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Dunedin South MP Clare Curran said there was much irony in the justification for the sale because of a reduction in forward orders, particularly as both the Government and KiwiRail had stopped Hillside from building the flat wagons, a contract that eventually went to companies in China.
"While I applaud the Dunedin City Council, the Otago Chamber of Commerce and the unions for putting a positive spin on it, you could see this coming for at least a year.
"KiwiRail and the Government have pissed on Dunedin," she said.
The Government was sanctioning the sell-down, according to Ms Curran, who has battled for more than three years to bring attention to the fate of Hillside.
Ms Curran found it unbelievable Prime Minister John Key and Finance Minister Bill English were unaware the announcement was coming, when it was a matter of high public interest.
There was a no surprises policy from state-owned enterprises or entities and if the KiwiRail board - many of them appointed by the Government - had not made shareholding ministers aware of the sale, it was an issue of negligence.
"I am outraged. For Government ministers and the Prime Minister to pretend it has nothing to do with them and they didn't know about, it is duplicitous at best."
The strategy to sell Hillside Workshops started about 18 months ago, Ms Curran claimed.
KiwiRail employed a person whose job it was to find new contracts. She understood that person did not find any new contracts and that his real job was to institute change management and ready the workshops for sale.
When more than 40 staff were made redundant last year, the plan was in play, she said.
Former Labour cabinet minister David Parker said if the KiwiRail board had made the same announcement without telling a Labour government, the board would have been sacked.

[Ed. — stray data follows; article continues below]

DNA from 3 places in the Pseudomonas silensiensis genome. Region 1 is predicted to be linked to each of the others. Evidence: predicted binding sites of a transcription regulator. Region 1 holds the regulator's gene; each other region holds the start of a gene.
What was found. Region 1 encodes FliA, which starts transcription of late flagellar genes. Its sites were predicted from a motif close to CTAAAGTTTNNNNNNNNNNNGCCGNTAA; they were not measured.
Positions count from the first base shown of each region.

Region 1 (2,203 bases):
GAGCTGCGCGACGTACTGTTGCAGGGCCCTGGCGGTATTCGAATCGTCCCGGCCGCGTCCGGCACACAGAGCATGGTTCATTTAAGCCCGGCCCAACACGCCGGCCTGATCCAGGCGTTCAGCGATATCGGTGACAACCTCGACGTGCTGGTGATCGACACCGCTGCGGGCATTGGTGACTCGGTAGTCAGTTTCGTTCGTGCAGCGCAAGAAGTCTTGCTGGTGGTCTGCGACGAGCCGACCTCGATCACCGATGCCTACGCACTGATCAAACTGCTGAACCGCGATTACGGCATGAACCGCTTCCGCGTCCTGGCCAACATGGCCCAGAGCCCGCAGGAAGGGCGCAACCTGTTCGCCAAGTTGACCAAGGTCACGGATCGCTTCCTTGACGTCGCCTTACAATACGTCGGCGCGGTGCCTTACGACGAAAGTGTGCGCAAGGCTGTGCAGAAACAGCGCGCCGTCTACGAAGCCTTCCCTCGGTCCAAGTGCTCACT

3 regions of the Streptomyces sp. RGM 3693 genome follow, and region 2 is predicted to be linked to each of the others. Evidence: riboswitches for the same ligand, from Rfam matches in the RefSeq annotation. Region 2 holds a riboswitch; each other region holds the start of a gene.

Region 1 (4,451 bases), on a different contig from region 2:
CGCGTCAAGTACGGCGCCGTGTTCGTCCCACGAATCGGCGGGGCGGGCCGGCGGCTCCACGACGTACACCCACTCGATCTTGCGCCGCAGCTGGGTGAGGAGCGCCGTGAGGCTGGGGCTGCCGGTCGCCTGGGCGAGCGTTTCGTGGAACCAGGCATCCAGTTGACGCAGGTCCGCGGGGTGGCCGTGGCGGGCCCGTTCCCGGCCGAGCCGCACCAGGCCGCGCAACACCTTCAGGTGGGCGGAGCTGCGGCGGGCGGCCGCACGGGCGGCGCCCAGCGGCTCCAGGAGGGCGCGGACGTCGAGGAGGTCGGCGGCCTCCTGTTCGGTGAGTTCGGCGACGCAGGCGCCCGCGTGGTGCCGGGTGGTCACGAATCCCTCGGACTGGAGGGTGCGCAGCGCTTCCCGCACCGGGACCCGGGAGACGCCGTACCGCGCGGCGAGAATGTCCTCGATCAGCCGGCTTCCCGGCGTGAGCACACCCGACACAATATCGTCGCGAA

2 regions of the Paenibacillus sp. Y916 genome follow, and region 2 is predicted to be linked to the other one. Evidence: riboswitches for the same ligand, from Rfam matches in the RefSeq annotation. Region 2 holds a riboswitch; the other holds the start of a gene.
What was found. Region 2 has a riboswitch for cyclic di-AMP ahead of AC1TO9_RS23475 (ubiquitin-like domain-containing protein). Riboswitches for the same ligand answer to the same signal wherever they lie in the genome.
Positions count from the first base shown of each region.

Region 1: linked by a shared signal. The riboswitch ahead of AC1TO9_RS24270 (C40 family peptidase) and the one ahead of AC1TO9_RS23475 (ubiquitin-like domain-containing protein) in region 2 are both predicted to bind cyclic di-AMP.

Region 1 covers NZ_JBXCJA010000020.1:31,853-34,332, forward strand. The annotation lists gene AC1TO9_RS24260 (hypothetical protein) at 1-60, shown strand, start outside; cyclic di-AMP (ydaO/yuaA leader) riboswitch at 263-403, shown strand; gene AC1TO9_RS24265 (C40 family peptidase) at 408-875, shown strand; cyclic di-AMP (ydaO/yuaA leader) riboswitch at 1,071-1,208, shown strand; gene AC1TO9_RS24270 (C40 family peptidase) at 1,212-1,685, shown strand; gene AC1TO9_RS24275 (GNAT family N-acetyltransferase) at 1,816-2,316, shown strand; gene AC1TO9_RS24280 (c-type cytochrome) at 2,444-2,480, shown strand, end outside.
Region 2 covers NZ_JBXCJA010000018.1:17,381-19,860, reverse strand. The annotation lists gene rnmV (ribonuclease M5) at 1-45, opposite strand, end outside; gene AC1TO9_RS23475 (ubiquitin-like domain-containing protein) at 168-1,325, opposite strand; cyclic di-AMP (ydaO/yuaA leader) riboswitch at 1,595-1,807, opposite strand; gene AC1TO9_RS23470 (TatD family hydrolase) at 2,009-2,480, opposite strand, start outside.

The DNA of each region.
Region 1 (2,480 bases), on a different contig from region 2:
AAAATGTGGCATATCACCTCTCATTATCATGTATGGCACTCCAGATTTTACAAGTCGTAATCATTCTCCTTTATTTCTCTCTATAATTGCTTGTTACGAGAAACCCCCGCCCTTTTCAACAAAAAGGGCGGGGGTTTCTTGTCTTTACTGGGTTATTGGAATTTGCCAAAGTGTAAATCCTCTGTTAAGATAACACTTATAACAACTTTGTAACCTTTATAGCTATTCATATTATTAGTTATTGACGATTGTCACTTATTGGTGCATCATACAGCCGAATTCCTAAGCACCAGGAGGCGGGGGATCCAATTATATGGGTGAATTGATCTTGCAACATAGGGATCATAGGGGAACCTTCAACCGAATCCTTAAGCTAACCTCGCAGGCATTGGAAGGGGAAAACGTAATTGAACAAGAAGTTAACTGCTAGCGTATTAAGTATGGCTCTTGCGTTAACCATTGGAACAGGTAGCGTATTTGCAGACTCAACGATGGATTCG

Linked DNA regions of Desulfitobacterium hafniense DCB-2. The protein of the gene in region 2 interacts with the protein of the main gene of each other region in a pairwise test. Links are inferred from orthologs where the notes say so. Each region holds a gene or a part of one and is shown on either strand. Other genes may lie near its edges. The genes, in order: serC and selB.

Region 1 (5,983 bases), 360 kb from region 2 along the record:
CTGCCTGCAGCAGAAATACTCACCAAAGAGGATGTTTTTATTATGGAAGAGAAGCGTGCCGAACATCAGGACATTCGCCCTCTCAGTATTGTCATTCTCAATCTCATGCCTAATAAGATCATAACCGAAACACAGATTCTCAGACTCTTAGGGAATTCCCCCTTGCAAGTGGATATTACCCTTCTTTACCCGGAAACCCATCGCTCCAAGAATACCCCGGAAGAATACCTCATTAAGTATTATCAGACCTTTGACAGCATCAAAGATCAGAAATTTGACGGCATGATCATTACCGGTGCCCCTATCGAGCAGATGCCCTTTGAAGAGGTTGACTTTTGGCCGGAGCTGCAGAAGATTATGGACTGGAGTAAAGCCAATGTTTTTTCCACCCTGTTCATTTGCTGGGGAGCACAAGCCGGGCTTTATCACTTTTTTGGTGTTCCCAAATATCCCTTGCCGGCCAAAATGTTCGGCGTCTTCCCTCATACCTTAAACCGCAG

Mr English told the Otago Daily Times he was not aware of the sale announcement before it was made, but he, and most of New Zealand, were aware of issues around the viability of Hillside and had been for a long time.
"We are looking at the problem differently than Labour. We are representing the taxpayers' $4.5 billion investment over a 10-year term for KiwiRail.
"We have to focus on that investment to make sure the extra cash we are putting in, and the cash they might generate, is consistent with the 10-year plan."
Mr English was adamant the decision to put Hillside up for sale was a board decision. KiwiRail was a $5 billion business and the Government was not involved in every decision.
"Hillside is a small part of a big picture. We wouldn't expect to know every detail."
He accused Ms Curran of taking a negative political view that would not help Dunedin and no way could the decision be seen as anti-Dunedin.
"The Government is pouring money into Dunedin, particularly through the science and education budgets. More Government money than ever is going into Dunedin." The best thing for Dunedin was to have a supportive owner of Hillside that could secure ongoing contracts.
KiwiRail could, and had said it would, help find a new owner, Mr English said.
"As a Southern MP, what I hope for is a working viable Hillside to offer opportunities for our young people. What I do know is we need a commercially sustainable solution.
"If it depends on Clare Curran or Bill English, then it's not a viable solution," he said.
Otago Chamber of Commerce president Peter McIntyre and chief executive John Christie both assured the ODT they were not privileged to any prior knowledge of the decision.
Both were alerted through embargoed press releases after KiwiRail chief executive Jim Quinn told the staff.